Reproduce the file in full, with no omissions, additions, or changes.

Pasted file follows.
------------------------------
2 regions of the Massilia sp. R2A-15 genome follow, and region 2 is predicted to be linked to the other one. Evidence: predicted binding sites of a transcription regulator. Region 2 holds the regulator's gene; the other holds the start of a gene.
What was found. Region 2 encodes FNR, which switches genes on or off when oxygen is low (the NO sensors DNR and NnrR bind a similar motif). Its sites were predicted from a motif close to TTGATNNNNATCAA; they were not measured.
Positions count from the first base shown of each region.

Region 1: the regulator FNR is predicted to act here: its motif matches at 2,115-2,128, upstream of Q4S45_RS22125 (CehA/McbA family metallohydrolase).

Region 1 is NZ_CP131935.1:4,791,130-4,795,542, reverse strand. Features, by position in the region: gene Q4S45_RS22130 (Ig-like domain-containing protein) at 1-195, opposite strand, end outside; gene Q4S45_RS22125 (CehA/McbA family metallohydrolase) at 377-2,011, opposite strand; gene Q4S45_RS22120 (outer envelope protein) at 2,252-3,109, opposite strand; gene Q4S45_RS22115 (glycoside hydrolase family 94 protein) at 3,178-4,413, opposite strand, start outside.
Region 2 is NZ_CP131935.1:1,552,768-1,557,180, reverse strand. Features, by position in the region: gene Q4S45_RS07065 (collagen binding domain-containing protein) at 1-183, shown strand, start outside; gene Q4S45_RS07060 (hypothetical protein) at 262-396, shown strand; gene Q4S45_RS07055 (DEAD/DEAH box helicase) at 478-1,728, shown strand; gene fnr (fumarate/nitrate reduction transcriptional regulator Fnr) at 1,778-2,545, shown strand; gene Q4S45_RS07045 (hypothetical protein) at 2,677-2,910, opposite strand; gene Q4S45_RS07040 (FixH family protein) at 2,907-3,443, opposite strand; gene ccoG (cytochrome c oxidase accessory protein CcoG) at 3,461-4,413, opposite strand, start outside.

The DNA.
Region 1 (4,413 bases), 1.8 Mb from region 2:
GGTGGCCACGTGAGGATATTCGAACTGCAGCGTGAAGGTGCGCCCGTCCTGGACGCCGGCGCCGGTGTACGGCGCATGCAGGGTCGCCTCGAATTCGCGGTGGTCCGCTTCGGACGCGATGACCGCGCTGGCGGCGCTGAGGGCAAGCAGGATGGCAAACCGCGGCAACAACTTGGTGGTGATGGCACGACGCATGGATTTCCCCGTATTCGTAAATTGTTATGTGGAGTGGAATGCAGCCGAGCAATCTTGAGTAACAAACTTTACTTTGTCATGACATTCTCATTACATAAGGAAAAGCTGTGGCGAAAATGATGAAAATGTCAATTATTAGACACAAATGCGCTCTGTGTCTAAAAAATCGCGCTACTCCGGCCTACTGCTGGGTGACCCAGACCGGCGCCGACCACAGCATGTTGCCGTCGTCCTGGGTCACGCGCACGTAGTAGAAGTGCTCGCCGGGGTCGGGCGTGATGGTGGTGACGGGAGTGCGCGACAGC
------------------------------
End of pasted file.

2 regions of the Massilia sp. R2A-15 genome follow, and region 2 is predicted to be linked to the other one. Evidence: predicted binding sites of a transcription regulator. Region 2 holds the regulator's gene; the other holds the start of a gene.
What was found. Region 2 encodes FNR, which switches genes on or off when oxygen is low (the NO sensors DNR and NnrR bind a similar motif). Its sites were predicted from a motif close to TTGATNNNNATCAA; they were not measured.
Positions count from the first base shown of each region.

Region 1: the regulator FNR is predicted to act here: its motif matches at 2,115-2,128, upstream of Q4S45_RS22125 (CehA/McbA family metallohydrolase).

Region 1 is NZ_CP131935.1:4,791,130-4,795,542, reverse strand. Features, by position in the region: gene Q4S45_RS22130 (Ig-like domain-containing protein) at 1-195, opposite strand, end outside; gene Q4S45_RS22125 (CehA/McbA family metallohydrolase) at 377-2,011, opposite strand; gene Q4S45_RS22120 (outer envelope protein) at 2,252-3,109, opposite strand; gene Q4S45_RS22115 (glycoside hydrolase family 94 protein) at 3,178-4,413, opposite strand, start outside.
Region 2 is NZ_CP131935.1:1,552,768-1,557,180, reverse strand. Features, by position in the region: gene Q4S45_RS07065 (collagen binding domain-containing protein) at 1-183, shown strand, start outside; gene Q4S45_RS07060 (hypothetical protein) at 262-396, shown strand; gene Q4S45_RS07055 (DEAD/DEAH box helicase) at 478-1,728, shown strand; gene fnr (fumarate/nitrate reduction transcriptional regulator Fnr) at 1,778-2,545, shown strand; gene Q4S45_RS07045 (hypothetical protein) at 2,677-2,910, opposite strand; gene Q4S45_RS07040 (FixH family protein) at 2,907-3,443, opposite strand; gene ccoG (cytochrome c oxidase accessory protein CcoG) at 3,461-4,413, opposite strand, start outside.

The DNA.
Region 1 (4,413 bases), 1.8 Mb from region 2:
GGTGGCCACGTGAGGATATTCGAACTGCAGCGTGAAGGTGCGCCCGTCCTGGACGCCGGCGCCGGTGTACGGCGCATGCAGGGTCGCCTCGAATTCGCGGTGGTCCGCTTCGGACGCGATGACCGCGCTGGCGGCGCTGAGGGCAAGCAGGATGGCAAACCGCGGCAACAACTTGGTGGTGATGGCACGACGCATGGATTTCCCCGTATTCGTAAATTGTTATGTGGAGTGGAATGCAGCCGAGCAATCTTGAGTAACAAACTTTACTTTGTCATGACATTCTCATTACATAAGGAAAAGCTGTGGCGAAAATGATGAAAATGTCAATTATTAGACACAAATGCGCTCTGTGTCTAAAAAATCGCGCTACTCCGGCCTACTGCTGGGTGACCCAGACCGGCGCCGACCACAGCATGTTGCCGTCGTCCTGGGTCACGCGCACGTAGTAGAAGTGCTCGCCGGGGTCGGGCGTGATGGTGGTGACGGGAGTGCGCGACAGC